How are you adapting to stress?
“Education, because of artificial demands of ways of living, forces man away from normal, forces abnormal excessive existence, which produces vertebral subluxation which interferes with normal flow of the natural between Innate and educated brains, sense produces a below par level of functional activity.” —B.J. Palmer
Stress is constantly confronting your well-being and it’s your resilience to stress that determines your quality of life.
How resilient are you to stress? The definition of resilience is “being able to withstand or recover quickly from difficult conditions.” Adapting to stress is being resilient, being resilient supports balance in your well-being.
Well-being is defined as a “state of complete physical, mental, and social well-being, and not merely the absence of disease or infirmity.” -World Health Organization
Being complete in your physical, mental and social well-being requires an ability to adapt to stress. You can’t escape stress, so quickly recovering or responding to it is in your best interest.
Physiological stress, or the stress response, is the body’s reaction to a condition that poses as a physical, chemical or psychological threat or challenge to your well-being. Stressors produce certain negative physiological responses within your body depending upon what type of stress you encounter and can take a toll on the body’s normal innate state of function.
For example, physical stressors like sustained or repeated activities can negatively affect cellular and tissue formation, chemical stressors like alcohol or drugs can negatively affect bio-mechanical processes, and mental stressors like social or family demands can negatively affect overall mental function and performance.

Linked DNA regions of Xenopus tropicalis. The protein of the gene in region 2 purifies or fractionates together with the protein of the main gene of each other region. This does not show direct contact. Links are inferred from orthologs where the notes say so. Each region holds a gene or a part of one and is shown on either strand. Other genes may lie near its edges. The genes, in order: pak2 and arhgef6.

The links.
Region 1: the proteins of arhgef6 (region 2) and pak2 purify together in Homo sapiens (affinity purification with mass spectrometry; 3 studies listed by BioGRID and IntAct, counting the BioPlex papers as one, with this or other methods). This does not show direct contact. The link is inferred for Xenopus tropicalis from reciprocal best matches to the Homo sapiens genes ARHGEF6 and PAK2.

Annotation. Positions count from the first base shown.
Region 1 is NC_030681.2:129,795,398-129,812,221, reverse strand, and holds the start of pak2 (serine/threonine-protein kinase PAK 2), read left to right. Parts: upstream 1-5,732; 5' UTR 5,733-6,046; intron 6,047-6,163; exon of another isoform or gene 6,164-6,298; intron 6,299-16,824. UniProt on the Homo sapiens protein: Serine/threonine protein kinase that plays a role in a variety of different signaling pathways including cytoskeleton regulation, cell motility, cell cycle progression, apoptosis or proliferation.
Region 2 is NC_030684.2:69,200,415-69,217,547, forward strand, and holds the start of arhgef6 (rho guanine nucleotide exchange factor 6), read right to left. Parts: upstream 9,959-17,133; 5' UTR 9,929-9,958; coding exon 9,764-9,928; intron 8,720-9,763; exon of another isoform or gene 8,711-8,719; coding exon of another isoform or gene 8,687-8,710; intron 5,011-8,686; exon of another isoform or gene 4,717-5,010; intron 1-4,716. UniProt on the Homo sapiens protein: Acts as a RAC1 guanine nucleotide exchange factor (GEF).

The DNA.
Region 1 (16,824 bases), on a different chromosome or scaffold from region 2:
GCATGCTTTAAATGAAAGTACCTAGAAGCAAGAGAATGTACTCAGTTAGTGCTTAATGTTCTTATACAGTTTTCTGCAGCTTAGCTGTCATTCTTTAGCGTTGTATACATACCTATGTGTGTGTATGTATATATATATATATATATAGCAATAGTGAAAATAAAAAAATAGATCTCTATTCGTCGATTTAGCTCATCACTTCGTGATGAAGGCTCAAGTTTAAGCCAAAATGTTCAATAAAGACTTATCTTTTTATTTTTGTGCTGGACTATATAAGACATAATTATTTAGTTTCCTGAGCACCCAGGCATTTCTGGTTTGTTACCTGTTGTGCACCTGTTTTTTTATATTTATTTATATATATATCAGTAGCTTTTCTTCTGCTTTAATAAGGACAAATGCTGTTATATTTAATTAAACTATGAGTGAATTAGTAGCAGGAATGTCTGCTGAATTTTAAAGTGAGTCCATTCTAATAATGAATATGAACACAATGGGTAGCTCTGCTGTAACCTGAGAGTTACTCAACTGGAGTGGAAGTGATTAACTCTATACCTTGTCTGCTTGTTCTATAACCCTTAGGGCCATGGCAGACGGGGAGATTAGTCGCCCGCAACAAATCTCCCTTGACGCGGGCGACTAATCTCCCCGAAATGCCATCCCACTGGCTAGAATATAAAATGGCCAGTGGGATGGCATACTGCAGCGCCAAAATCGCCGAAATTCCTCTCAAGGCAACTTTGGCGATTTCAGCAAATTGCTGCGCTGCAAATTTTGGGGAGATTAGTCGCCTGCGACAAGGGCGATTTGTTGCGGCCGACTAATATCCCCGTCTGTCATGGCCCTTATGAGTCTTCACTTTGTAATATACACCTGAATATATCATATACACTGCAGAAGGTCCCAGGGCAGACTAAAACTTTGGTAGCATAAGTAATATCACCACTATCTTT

Even though we have the power to adapt to stress, that doesn’t mean we win the battle every time. Stress can negatively affect anyone at any age. Too much stress and not enough resilience can break down our normal physiology into a state of dysfunction and disharmony without us even being aware of it. Stress is everywhere and constantly combats with our body’s ability to function in a normal state, including the spinal integrity.
Did you know that stress can cause our need for chiropractic care? Chiropractic focuses on the relationship between spinal integrity and neurological function. If spinal integrity interferes with neurological function due to dysfunctional vertebrae, then chiropractic adjustments are used to help bring the spine back into normal function. Dysfunctional vertebrae that interfere with neurological impulses are termed “vertebral subluxation.”
How can you better adapt to stress? One way to become more resilient is by cultivating a higher quality of life- physically, mentally and socially. Having a higher quality of life can help you to adapt to stress more effectively which can create more resilience. Chiropractic care can increase your resistance to stress as it can strengthen the body’s ability to adapt by removing neurological interference in the structure-function relationship at the spinal cord level. The objective of the chiropractic adjustment is to reduce vertebral subluxation so the body can better adapt to stress, allowing more well-being within. A chiropractic evaluation which includes a bio-mechanical and neurophysiological evaluation can determine that care is appropriate and safe for you.
ABOUT THE AUTHOR
Trent Scheidecker, DC | ChiroWay of Woodbury | Owner & Chiropractor
Trent Scheidecker, DC frequently visited his chiropractor when he was in high school and knew the benefits he experienced were worth the time and investment to become a chiropractor. He wanted to help his community experience a higher quality of life through regular chiropractic care. In 2010 Trent founded ChiroWay in Woodbury and since that time has served over 3,000 clients. He has been named “Best of Woodbury” in Woodbury Magazine seven times. Trent has also mentored colleagues in practice and franchised ChiroWay in 2012. Today, there are 10 ChiroWay locations throughout Minnesota and Wisconsin.